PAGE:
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"rouse the funereal chords"

The Edmonton Journal's complete countdown list of scariest things from last year is available here.

Today's text is an excerpt from one of my most favorite novels, the poignant The Last Man (1826) by Mary Shelley. I find this particular passage to be especially haunting:

Let fancy pourtray the joyous scene of the twentieth of June, such as even now my aching heart recalls it.

Circumstances had called me to London; here I heard talk that symptoms of the plague had occurred in hospitals of that city. I returned to Windsor; my brow was clouded, my heart heavy; I entered the Little Park, as was my custom, at the Frogmore gate, on my way to the Castle. A great part of these grounds had been given to cultivation, and strips of potatoe-land and corn were scattered here and there. The rooks cawed loudly in the trees above; mixed with their hoarse cries I heard a lively strain of music. It was Alfred’s birthday. The young people, the Etonians, and children of the neighbouring gentry, held a mock fair, to which all the country people were invited. The park was speckled by tents, whose flaunting colours and gaudy flags, waving in the sunshine, added to the gaiety of the scene. On a platform erected beneath the terrace, a number of the younger part of the assembly were dancing. I leaned against a tree to observe them. The band played the wild eastern air of Weber introduced in Abon Hassan; its volatile notes gave wings to the feet of the dancers, while the lookers-on unconsciously beat time. At first the tripping measure lifted my spirit with it, and for a moment my eyes gladly followed the mazes of the dance. The revulsion of thought passed like keen steel to my heart. Ye are all going to die, I thought; already your tomb is built up around you. Awhile, because you are gifted with agility and strength, you fancy that you live: but frail is the “bower of flesh” that encaskets life; dissoluble the silver cord than binds you to it. The joyous soul, charioted from pleasure to pleasure by the graceful mechanism of well-formed limbs, will suddenly feel the axle-tree give way, and spring and wheel dissolve in dust. Not one of you, O! fated crowd, can escape—not one! not my own ones! not my Idris and her babes! Horror and misery! Already the gay dance vanished, the green sward was strewn with corpses, the blue air above became fetid with deathly exhalations. Shriek, ye clarions! ye loud trumpets, howl! Pile dirge on dirge; rouse the funereal chords; let the air ring with dire wailing; let wild discord rush on the wings of the wind! Already I hear it, while guardian angels, attendant on humanity, their task achieved, hasten away, and their departure is announced by melancholy strains; faces all unseemly with weeping, forced open my lids; faster and faster many groups of these woe-begone countenances thronged around, exhibiting every variety of wretchedness—well known faces mingled with the distorted creations of fancy.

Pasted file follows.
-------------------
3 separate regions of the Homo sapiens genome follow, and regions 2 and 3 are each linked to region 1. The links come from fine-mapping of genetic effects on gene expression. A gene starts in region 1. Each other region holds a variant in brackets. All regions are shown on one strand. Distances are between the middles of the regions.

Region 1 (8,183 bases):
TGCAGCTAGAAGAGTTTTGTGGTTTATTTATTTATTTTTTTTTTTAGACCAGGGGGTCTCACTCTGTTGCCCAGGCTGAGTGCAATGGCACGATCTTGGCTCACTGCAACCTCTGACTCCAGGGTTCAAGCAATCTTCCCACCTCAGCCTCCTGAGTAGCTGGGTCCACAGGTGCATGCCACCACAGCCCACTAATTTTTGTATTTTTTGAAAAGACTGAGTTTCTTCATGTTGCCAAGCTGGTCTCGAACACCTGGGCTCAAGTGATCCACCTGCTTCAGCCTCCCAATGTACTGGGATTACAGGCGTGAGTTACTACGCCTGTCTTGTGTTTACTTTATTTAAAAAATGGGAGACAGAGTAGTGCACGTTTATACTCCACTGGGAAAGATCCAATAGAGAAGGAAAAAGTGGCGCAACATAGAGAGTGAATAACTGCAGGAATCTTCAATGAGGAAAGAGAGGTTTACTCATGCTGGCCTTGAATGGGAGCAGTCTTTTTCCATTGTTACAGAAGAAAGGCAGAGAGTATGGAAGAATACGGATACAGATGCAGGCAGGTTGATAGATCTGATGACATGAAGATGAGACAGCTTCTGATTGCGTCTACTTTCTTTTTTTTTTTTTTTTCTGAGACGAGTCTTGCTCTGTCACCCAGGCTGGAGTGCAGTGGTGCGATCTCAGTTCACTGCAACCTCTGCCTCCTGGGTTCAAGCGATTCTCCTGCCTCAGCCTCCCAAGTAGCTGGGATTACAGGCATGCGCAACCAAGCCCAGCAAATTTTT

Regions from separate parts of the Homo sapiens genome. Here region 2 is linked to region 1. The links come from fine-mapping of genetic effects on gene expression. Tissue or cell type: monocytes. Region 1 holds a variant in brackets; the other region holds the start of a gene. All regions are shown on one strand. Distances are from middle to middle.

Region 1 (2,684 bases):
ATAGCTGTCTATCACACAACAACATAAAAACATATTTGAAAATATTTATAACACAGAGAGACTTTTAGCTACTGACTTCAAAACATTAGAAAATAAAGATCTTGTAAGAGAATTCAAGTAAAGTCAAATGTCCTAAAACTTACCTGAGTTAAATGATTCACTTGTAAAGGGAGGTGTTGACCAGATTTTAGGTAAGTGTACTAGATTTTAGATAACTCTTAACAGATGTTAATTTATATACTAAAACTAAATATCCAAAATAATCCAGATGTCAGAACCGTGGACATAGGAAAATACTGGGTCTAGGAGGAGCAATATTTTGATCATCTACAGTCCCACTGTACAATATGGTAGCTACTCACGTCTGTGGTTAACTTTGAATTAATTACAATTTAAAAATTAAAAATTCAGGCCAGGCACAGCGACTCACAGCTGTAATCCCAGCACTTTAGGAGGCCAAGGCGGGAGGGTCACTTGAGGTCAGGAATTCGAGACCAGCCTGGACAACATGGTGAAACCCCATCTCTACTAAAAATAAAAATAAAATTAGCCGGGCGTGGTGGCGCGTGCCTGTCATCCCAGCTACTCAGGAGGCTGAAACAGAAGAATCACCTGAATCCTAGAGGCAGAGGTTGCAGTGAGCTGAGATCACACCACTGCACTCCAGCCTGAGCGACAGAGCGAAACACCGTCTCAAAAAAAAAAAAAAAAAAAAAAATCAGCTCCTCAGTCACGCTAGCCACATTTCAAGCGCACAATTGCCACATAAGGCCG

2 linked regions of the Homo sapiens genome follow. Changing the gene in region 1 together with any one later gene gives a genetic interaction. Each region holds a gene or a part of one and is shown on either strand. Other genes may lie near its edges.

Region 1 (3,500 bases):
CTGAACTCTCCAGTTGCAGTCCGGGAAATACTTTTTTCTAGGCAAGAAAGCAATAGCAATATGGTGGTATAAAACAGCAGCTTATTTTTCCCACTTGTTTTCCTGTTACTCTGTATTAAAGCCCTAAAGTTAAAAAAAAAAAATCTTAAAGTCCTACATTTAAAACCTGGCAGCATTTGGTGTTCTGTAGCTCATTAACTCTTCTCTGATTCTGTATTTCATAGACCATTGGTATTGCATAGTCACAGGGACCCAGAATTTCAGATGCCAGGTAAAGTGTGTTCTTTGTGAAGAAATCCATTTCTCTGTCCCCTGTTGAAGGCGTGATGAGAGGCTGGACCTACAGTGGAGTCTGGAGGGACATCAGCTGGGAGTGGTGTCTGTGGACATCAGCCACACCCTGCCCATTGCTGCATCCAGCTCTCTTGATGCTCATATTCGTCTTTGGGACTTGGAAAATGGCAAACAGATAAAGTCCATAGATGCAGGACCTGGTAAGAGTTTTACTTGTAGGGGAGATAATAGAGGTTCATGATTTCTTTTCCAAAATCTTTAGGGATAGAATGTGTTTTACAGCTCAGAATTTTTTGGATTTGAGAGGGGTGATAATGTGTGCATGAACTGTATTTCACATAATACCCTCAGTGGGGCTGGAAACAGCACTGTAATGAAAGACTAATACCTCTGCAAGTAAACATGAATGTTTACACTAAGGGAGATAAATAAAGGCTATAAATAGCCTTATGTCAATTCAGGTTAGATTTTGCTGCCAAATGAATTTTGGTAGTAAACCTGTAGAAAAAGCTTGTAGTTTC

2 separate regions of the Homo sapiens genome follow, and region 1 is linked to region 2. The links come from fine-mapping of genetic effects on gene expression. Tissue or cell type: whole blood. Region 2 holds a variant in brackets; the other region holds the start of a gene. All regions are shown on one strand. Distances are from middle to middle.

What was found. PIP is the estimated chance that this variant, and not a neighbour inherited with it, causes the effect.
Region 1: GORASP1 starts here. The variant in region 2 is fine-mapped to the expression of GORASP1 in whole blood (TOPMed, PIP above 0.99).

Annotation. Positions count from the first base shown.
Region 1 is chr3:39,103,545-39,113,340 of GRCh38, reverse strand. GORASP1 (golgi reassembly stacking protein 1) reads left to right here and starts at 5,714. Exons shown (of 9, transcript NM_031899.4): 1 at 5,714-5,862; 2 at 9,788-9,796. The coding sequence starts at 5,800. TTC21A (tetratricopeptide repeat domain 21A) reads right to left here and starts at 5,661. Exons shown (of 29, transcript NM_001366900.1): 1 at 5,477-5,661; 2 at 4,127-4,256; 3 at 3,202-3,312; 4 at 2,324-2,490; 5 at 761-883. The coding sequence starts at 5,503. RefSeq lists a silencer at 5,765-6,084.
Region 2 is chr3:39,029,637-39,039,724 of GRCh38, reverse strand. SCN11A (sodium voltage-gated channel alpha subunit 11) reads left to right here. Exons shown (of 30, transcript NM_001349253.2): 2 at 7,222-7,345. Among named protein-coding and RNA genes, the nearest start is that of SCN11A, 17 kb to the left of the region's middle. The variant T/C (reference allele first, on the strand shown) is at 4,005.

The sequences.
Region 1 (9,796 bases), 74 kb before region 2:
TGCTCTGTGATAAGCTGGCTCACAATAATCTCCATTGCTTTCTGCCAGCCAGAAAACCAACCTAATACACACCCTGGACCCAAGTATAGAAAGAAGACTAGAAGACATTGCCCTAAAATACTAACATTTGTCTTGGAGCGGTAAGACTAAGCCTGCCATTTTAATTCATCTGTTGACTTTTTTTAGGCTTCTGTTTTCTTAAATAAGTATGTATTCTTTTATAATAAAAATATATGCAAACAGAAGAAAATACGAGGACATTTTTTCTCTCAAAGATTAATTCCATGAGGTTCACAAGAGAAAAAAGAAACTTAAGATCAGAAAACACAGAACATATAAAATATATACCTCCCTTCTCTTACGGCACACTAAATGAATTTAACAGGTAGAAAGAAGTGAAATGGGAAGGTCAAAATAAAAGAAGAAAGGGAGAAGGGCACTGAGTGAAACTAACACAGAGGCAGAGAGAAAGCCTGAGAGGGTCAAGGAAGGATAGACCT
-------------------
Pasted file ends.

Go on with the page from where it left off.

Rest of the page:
Read the complete novel here.


( 4 comments — Leave a comment )
Oct. 25th, 2006 01:02 pm (UTC)
Thanks for sharing all these fascinating sounding novels that can be read online without having to find the book! This is another I have bookmarked for reading. Mary Shelley is incredible!
Oct. 25th, 2006 03:01 pm (UTC)
You're most welcome! I'm thrilled the links are interesting and useful to you. I hope you enjoy these texts as much as I have.

And you're quite right: Mary Shelley is incredible! :)
Oct. 25th, 2006 01:48 pm (UTC)
I've never read The Last Man. I think I probably should...
Oct. 25th, 2006 03:02 pm (UTC)
I found it to be incredibly moving - especially when I realized that she used many people she knew (including Shelley and Byron) as models for the main characters.
( 4 comments — Leave a comment )